Recordings of the sound made by humpback whales during mid-winter in the bay Skjálfand off Húsavík in northeast Iceland indicate that the whales are searching for mates and may even have mated in the bay.
Archive photo: Páll Stefánsson.
“I was surprised when I heard humpbacks sing in Skjálfandi,” doctoral student Edda Elísabet Magnúsdóttir, who recorded the song, told Morgunbladid.
The recordings might indicate that part of the whale stock mates in northern territories; until now the mating of this species is not believed to be practiced in the region.
“From December and at least throughout February the humpbacks in Skjálfandi sing and the song’s diversity increases towards the end of the period which is when the hormonal levels peak and the search for mates reaches its highest point,” Magnúsdóttir describes.
The males sing when they’re looking for females to mate with. Their song is the most powerful in the dark; it is for example stronger under a new moon than a full moon.
Magnúsdóttir adds that it is important to take samples to confirm whether mating has in fact taken place in the bay.
A GPS monitor was placed on a humpback in Eyjafjördur near Skjálfandi one week ago to follow its travels. On Friday, it transmitted signals off Keflavík harbor in the southwest.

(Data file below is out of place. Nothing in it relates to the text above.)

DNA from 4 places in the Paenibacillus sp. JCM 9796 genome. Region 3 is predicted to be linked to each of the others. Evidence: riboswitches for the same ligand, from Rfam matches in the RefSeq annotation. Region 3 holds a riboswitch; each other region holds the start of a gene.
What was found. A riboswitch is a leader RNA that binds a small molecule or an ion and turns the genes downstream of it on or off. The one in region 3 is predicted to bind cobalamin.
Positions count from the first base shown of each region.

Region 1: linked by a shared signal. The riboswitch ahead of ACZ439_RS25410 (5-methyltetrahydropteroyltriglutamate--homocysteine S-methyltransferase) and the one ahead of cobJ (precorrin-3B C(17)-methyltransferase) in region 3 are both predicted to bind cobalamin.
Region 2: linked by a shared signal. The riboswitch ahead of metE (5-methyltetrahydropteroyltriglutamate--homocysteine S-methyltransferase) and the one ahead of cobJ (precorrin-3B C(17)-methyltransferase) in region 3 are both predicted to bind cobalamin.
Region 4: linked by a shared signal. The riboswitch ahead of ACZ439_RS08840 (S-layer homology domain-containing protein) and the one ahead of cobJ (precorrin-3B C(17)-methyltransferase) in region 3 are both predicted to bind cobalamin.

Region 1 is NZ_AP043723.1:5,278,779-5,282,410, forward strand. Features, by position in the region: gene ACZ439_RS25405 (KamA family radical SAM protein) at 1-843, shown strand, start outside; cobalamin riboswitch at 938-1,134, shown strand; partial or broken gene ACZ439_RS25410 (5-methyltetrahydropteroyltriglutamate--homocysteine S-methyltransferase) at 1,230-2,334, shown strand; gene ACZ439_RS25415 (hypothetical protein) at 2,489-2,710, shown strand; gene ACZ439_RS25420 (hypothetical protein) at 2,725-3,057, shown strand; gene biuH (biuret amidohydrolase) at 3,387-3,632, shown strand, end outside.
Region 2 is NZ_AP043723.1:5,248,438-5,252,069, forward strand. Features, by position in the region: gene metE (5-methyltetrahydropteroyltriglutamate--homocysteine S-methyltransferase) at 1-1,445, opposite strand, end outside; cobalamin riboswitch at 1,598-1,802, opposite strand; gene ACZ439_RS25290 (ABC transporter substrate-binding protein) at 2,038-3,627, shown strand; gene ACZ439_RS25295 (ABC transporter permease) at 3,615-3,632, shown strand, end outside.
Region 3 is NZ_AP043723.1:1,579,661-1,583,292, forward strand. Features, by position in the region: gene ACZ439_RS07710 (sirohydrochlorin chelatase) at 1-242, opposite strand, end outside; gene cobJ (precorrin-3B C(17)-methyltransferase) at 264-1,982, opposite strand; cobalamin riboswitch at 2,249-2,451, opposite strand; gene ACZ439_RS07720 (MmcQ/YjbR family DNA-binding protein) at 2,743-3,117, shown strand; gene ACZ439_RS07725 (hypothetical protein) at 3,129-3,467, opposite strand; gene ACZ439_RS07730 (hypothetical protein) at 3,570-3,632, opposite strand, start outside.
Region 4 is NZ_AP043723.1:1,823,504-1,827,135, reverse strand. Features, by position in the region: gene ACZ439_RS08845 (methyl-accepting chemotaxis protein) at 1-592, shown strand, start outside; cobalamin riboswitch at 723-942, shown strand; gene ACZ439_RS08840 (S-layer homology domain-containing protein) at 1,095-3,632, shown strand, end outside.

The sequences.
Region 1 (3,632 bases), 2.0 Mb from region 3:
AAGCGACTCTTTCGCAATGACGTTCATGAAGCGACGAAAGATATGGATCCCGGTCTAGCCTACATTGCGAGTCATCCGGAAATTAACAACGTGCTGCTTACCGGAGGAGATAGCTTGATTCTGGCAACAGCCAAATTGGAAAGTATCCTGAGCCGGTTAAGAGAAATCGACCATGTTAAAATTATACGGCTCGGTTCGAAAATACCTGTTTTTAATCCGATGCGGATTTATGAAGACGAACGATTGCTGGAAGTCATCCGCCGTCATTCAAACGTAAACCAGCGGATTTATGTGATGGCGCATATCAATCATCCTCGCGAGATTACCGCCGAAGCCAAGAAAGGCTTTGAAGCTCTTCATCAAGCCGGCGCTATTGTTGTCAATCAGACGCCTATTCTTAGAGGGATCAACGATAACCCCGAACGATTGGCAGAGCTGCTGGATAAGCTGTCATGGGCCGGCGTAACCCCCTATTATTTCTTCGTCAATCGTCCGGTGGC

The longest distance the whale swam in one day was 130 kilometers to the northwest. So far its movements coincide with those of humpbacks marked in 2008 and 2009.
The Icelandic Marine Research Institute is studying the seasonal distributing and behavior of baleen whales off Iceland.
Older theories assumed that they all left Icelandic waters in the winter but recent research indicates that part of the humpback stock remains off Iceland throughout the winter while others swim to more southerly locations, such as the Azores.
Gísli Víkingsson, whale specialist at the Icelandic Marine Research Institute, said it would be interesting to follow the whales for an entire year, but it has proven difficult to have the tags stay in place for such a long time.